Best case/worst case: Bruce Carter

July, 8, 2014
Jul 8
9:00
AM ET
IRVING, Texas -- In order to break out of their 8-8 doldrums, the Dallas Cowboys will need a lot to go right in 2014.

This week we take a best-case, worst-case look at five offensive and defensive players that will go a long way toward shaping the Cowboys' season.

Bruce Carter

Carter
Carter
Best-case: He finally reaches his potential

So much was expected of Carter when the Cowboys moved to the 4-3 scheme last year. He seemed to have the speed and athleticism to handle the weakside linebacker spot. Although he had a career-high 122 tackles, he struggled in 2013. He had only four tackles for loss, no interceptions and after two sacks in the first two games he didn't record another one the rest of the season. Carter has not faced a bigger year in his career. He is set to be a free agent after the season. After playing well in 11 starts in 2012 before suffering an elbow injury, he was viewed as part of the future core. Now he's not. The Cowboys were going to draft Ryan Shazier in the first round if the Pittsburgh Steelers didn't scoop him up with the 15th pick. Carter's job description is changing under new coordinator Rod Marinelli. He will be protected by the 3-technique (lining up on the outside shoulder of a guard) at all times, which will keep him free from offensive linemen and give him better access to roam sideline to sideline. There is no doubting Carter's athleticism. He is one of the strongest players at his position. He can run with tight ends and backs. There is something there to develop, but time is running out. If he hits his potential, the Cowboys have a chance and Carter can work his way back into the future core.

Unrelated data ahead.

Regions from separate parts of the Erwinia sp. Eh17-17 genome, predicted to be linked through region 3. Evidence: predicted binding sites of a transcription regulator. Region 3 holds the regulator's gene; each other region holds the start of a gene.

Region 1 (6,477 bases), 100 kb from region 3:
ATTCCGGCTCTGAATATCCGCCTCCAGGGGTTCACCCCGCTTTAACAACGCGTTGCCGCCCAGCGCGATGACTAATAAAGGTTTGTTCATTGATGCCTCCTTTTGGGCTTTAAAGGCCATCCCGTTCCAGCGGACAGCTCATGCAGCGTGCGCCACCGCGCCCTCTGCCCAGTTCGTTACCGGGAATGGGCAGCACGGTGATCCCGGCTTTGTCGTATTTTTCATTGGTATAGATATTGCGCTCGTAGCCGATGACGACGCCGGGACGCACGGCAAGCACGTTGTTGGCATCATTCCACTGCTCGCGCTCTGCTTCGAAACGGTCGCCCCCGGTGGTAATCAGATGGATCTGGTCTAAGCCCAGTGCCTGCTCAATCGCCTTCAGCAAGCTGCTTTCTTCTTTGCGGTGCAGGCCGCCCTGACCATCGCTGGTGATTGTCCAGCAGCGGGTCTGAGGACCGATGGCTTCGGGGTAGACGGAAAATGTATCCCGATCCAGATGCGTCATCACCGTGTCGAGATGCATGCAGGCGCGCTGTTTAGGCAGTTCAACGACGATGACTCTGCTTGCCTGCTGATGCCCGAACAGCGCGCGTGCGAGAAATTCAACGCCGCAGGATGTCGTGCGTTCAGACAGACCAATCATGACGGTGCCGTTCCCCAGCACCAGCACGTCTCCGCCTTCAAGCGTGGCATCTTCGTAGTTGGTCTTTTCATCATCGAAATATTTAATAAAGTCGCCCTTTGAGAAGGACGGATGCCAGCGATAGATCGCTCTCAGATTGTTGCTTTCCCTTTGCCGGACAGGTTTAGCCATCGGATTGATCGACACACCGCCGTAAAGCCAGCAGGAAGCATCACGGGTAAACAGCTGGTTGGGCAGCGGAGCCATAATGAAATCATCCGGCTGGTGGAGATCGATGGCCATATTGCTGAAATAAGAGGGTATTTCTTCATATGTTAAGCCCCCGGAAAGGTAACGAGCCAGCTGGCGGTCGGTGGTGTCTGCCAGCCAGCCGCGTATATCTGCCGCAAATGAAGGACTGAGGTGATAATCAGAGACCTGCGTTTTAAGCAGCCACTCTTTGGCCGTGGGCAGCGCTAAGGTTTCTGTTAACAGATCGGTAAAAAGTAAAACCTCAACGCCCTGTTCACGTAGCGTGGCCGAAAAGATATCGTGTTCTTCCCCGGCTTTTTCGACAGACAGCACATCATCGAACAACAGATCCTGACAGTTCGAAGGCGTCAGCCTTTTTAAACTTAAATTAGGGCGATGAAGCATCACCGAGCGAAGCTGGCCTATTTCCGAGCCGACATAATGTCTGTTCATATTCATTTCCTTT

Worst-case: Same as it ever was

If players aren't getting better, they're getting worse. If Carter is the same player in 2014 as he was in 2013, then that will severely limit the defense. He has to be a playmaker on a defense that does not look to have a lot of them, especially along the defensive front. What drove the coaches and those around Valley Ranch nuts last year was the indifference Carter seemed to show when he played poorly. That's part of the reason he was benched against the San Diego Chargers and was pushed by Ernie Sims for playing time. The coaches see a physical specimen capable of doing everything necessary. Does Carter have the innate football sense? The Cowboys have changed how they drop in coverages to give the linebackers the chance to eye the quarterback more. That should allow Carter to use his athleticism. Much of the offseason has been about building up Carter for the coaches. They want to challenge him more. They know how important he is to the scheme. If that doesn't work and Carter's seeming indifference doesn't improve, then they have no chance. He does not have to become a fire-breather, but he has to show a little smoke.

Todd Archer

ESPN Dallas Cowboys reporter

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